This package provides common list functions for the Frege language.
It contains all functions described in chapter 20 "Data.List" of the Haskell 2010 Language Report. Where possible, the code has been ported from public Haskell source code (http://www.haskell.org/ghc/docs/latest/html/libraries/base/src/Data-List.html).
The maximumBy function takes a comparison function and a list and returns the greatest element of the list by the comparison function. The list must be finite and non-empty.
The minimumBy function takes a comparison function and a list and returns the least element of the list by the comparison function. The list must be finite and non-empty.
The unfoldr function is a dual to foldr: while foldr reduces a list to a summary value, unfoldr builds a list from a seed value. The function takes the element and returns Maybe.Nothing if it is done producing the list or returns Maybe.Just (a,b), in which case, a is a prepended to the list and b is used as the next element in a recursive call. For example,
iterate f == unfoldr (\x -> Just (x, f x))
In some cases, unfoldr can undo a foldr operation:
unfoldr f' (foldr f z xs) == xs
if the following holds:
f' (f x y) = Just (x,y) f' z = Nothing
A simple use of unfoldr:
unfoldr (\b -> if b == 0 then Nothing else Just (b, b-1)) 10 [10,9,8,7,6,5,4,3,2,1]
The inits function returns all initial segments of the argument, shortest first. For example,
inits "abc" == ["","a","ab","abc"]
The tails function returns all final segments of the argument, longest first. For example,
tails "abc" == ["abc", "bc", "c",""]
takeUntil p xs is the same as takeWhile (not • p) xs
dropUntil p xs is the same as dropWhile (not • p) xs
Consequently, for all lists /xs/
takeUntil p xs ++ dropUntil p xs == xs
group xs returns a list of sub-lists made of adjacent equal elements in xs. All sublist are not empty and their concatenation yields again xs.
groupBy f xs groups by function f instead of (==) that is used by group
elemBy f is a more general version of elem that uses /f/ instead of Eq.==.
See also: using
lookup a key in an association list
delete x removes the first occurrence of x from its list argument. For example,
delete ’a’ "banana" == "bnana"
It is a special case of deleteBy, which allows the programmer to supply their own equality test.
The deleteBy function behaves like delete, but takes a user-supplied equality predicate.
The deleteFirstsBy function takes a predicate and two lists and returns the first list with the first occurrence of each element of the second list removed.
The non-overloaded version of insert.
The \\ function is list difference (non-associative). In the result of xs \\ ys, the first occurrence of each element of ys in turn (if any) has been removed from xs. Thus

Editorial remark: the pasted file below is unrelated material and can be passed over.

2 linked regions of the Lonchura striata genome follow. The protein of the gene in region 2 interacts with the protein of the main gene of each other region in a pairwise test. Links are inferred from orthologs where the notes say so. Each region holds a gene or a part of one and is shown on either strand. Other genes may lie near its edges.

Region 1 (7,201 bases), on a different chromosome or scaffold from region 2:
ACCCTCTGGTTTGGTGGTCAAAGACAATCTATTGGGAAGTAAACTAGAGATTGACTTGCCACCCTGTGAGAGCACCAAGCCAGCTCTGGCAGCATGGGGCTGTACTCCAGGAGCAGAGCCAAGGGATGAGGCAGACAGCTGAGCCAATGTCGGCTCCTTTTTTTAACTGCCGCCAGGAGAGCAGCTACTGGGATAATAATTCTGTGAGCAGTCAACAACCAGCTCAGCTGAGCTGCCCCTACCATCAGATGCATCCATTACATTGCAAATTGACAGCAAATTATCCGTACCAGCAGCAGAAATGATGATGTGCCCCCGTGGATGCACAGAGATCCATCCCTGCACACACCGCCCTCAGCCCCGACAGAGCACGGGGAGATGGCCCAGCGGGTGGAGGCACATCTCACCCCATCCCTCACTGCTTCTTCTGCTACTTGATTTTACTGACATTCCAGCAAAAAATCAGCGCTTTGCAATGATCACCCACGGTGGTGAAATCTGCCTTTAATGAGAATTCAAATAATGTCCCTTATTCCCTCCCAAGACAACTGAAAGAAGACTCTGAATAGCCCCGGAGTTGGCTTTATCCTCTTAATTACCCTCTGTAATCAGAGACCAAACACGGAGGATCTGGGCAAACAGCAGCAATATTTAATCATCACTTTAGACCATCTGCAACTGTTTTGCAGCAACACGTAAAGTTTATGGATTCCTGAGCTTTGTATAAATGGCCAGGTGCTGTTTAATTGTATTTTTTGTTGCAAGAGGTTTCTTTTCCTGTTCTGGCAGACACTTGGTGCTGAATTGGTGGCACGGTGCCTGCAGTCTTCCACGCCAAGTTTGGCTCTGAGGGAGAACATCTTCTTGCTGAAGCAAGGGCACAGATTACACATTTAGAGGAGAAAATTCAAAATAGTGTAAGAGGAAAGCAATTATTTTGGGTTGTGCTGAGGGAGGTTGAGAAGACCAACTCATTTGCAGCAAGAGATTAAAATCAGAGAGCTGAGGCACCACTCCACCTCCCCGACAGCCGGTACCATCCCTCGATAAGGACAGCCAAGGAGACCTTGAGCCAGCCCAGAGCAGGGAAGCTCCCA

(xs ++ ys) \\ xs == ys.
It is a special case of deleteFirstsBy, which allows the programmer to supply their own equality test.
The union function returns the list union of the two lists. For example,
"dog" `union` "cow" == "dogcw"
Duplicates, and elements of the first list, are removed from the the second list, but if the first list contains duplicates, so will the result.
It is a special case of unionBy, which allows the programmer to supply their own equality test.
The unionBy function is the non-overloaded version of union.
The intersect function takes the list intersection of two lists. For example,
[1,2,3,4] `intersect` [2,4,6,8] == [2,4]
If the first list contains duplicates, so will the result.
[1,2,2,3,4] `intersect` [6,4,4,2] == [2,2,4]
It is a special case of intersectBy, which allows the programmer to supply their own equality test.
The intersectBy function is the non-overloaded version of intersect.
unique removes duplicate elements from an unsorted list, which may or may not be faster than using (uniq • sort)
This function is known as nub in Haskell and Prelude provides this as alias.
However, the following holds
sort (unique xs) == uniq (sort xs)
Alias for unique
Alias for uniqueBy
uniqueBy f is a more general form of unique, but uses f instead of Eq.== to decide whether equal elements are contained in the list.
The following holds:
sortBy (comparing f) (uniqueBy (using f) xs) == uniqBy (using f) (sortBy (comparing f) xs)
uniq removes adjacent equal elements from a list
uniq [1, 2, 2, 3, 2] = [1, 2, 3, 2]
This is most useful on sorted lists to remove duplicates. For unsorted lists use unique
uniqBy f is a variant of uniq that uses f instead of Eq.==. In the result, there are no two adjacent elements x and y where the relation y `f` x holds.
This is most useful on sorted lists with projection functions that compare parts of the value for equality. See also using.
uniqBy (using fst) [(1, 1), (2, 2), (2, 3), (3, 4), (2, 5)] = uniqBy (\a\b -> fst a == fst b) [(1, 1), (2, 2), (2, 3), (3, 4), (2, 5)] = [(1, 1), (2, 2), (3, 4), (2, 5)]
The example shows that the first of adjacent, equal comparing elements is retained.
partitioned p xs splits xs in 2 lists and returns them as a tuple (xs1, xs2), such that xs1 contains all elements of xs that satisfy predicate p and xs2 contains those that do not.
The order of the elements of xs is reversed in the results. The argument must be finite, it is processed in a tail recursive loop.
See also partition, which is lazy and works on infinite lists, but may be slower on finite lists because it processes the argument twice.